I have a confession. I’m in love with a camera. What’s worse that camera is a phone, an iPhone.
I’ve fallen for its portability, flexibility and simplicity. It takes great images in many situations. And with the myriad of iPhone apps, those images can become pretty much anything I want them to be.
I never meant it to turn out this way. I started out as a “real” professional photographer. Throughout my career I’ve shot with every type of camera imaginable, from a pinhole camera made from a paint can to the latest cutting edge digital systems. I have access to every wiz bang piece of photo gear, but my go to camera has become my stupid iPhone.
My evolution into an iPhoneographer is complete. I’m all in and love it. There’s no turning back now, so let me share some tips I’ve learned along the way. I hope these will help you see the light.
How to Become a Better iPhoneographer
1. Shoot mainly with your iPhone for a while to learn what it can and can’t do. Both its strong suits and its limitations are part taking beautiful shots.
2. Take tons of photos. They won’t all be winners, but you’re in training so reps are what count. Don’t be afraid to use the garbage can feature.
3. Keep a steady hand. A steady camera is essential for a good shot. Hold your iPhone like a “real” camera use both hands.
4. Avoid the digital zoom feature. Forget about the iPhone’s in-camera digital zoom feature. If you need a tighter shot, don’t be afraid the move in close.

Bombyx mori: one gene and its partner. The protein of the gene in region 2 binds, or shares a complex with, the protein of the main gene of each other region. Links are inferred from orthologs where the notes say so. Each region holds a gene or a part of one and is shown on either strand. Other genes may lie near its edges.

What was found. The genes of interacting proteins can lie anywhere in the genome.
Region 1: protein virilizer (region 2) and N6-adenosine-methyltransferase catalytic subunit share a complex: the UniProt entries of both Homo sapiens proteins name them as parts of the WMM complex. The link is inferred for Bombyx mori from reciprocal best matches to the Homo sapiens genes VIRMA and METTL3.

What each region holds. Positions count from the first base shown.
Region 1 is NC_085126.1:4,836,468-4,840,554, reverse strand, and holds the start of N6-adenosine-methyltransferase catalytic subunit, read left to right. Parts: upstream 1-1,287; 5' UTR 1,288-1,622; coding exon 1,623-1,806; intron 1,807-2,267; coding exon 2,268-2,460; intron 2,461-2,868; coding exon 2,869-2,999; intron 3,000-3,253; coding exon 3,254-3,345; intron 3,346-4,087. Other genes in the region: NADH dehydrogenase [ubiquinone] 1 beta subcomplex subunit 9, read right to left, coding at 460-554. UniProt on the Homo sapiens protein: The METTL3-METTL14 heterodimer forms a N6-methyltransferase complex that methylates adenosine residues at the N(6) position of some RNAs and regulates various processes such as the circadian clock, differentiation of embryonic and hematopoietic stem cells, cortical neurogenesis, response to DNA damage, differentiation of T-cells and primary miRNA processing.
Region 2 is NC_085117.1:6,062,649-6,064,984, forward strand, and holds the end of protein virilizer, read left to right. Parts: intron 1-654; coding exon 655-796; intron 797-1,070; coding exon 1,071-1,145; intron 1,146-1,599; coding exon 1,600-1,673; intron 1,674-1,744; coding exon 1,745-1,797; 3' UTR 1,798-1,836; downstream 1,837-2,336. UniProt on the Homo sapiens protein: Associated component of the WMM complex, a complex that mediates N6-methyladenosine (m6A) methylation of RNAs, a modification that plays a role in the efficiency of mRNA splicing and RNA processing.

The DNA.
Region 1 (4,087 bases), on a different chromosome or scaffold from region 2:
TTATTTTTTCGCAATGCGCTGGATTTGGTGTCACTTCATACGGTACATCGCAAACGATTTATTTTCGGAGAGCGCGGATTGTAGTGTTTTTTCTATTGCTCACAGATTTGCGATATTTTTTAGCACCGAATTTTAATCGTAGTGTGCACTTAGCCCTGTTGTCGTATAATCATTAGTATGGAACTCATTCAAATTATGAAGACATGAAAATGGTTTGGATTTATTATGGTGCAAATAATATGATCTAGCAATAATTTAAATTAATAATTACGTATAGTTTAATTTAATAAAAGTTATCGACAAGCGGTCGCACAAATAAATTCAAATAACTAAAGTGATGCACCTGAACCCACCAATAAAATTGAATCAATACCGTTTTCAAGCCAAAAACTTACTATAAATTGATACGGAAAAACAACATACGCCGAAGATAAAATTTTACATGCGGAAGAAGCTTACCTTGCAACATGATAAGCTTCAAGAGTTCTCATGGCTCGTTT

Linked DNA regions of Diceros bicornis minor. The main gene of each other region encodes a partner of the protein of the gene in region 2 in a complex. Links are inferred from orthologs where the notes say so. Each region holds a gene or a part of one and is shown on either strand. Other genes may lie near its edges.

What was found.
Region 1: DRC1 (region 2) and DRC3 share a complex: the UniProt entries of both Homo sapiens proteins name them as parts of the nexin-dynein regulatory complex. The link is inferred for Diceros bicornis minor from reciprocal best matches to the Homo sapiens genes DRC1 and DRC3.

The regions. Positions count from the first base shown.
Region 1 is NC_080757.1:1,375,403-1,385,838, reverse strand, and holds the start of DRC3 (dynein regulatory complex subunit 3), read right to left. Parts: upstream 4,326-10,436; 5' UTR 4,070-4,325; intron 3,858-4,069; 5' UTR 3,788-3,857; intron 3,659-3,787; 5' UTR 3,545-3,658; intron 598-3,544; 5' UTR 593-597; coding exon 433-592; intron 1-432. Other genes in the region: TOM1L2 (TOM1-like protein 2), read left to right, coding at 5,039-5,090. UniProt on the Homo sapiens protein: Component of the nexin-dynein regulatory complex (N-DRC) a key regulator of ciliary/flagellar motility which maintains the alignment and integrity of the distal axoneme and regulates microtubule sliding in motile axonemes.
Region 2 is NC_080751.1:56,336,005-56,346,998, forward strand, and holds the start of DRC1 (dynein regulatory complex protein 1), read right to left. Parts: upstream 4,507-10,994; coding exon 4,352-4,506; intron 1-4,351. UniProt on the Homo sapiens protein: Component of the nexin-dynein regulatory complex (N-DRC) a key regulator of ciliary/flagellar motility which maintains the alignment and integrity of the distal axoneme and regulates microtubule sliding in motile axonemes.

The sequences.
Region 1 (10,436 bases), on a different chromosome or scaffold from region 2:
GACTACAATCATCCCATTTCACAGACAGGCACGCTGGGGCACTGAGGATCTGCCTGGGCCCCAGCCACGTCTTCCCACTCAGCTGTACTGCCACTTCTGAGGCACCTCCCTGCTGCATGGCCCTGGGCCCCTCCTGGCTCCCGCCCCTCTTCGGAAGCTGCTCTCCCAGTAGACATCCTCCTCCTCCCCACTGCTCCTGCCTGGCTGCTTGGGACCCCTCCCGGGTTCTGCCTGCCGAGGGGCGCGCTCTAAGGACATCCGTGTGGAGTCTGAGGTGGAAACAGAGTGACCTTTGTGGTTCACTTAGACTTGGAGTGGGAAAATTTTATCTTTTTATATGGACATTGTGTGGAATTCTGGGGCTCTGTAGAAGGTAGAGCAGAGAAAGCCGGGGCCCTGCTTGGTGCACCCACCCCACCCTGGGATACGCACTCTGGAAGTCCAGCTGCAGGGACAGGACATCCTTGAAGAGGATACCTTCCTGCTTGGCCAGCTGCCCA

5. Master your focus. The iPhone does a good job of autofocusing, but there are times when you want to decide which part of an image is sharp, and which is softer. Set the focus for a specific part of a scene by tapping that area on the screen.
6. Use the grid option. One of the best tools for better pictures is the grid option. By tapping the options button, you can turn on a grid overlay on the screen. This grid makes the “rule of thirds” a snap (see tip 7).
7. Follow the rule of thirds whenever possible. Our brains like images divided into thirds. Placing your subject at the intersection of two lines creates more tension, energy and interest in the composition than simply centering the subject.
10. Most of all have fun. Shoot everything you see, learn from the success and failures and leave all the “real” cameras behind.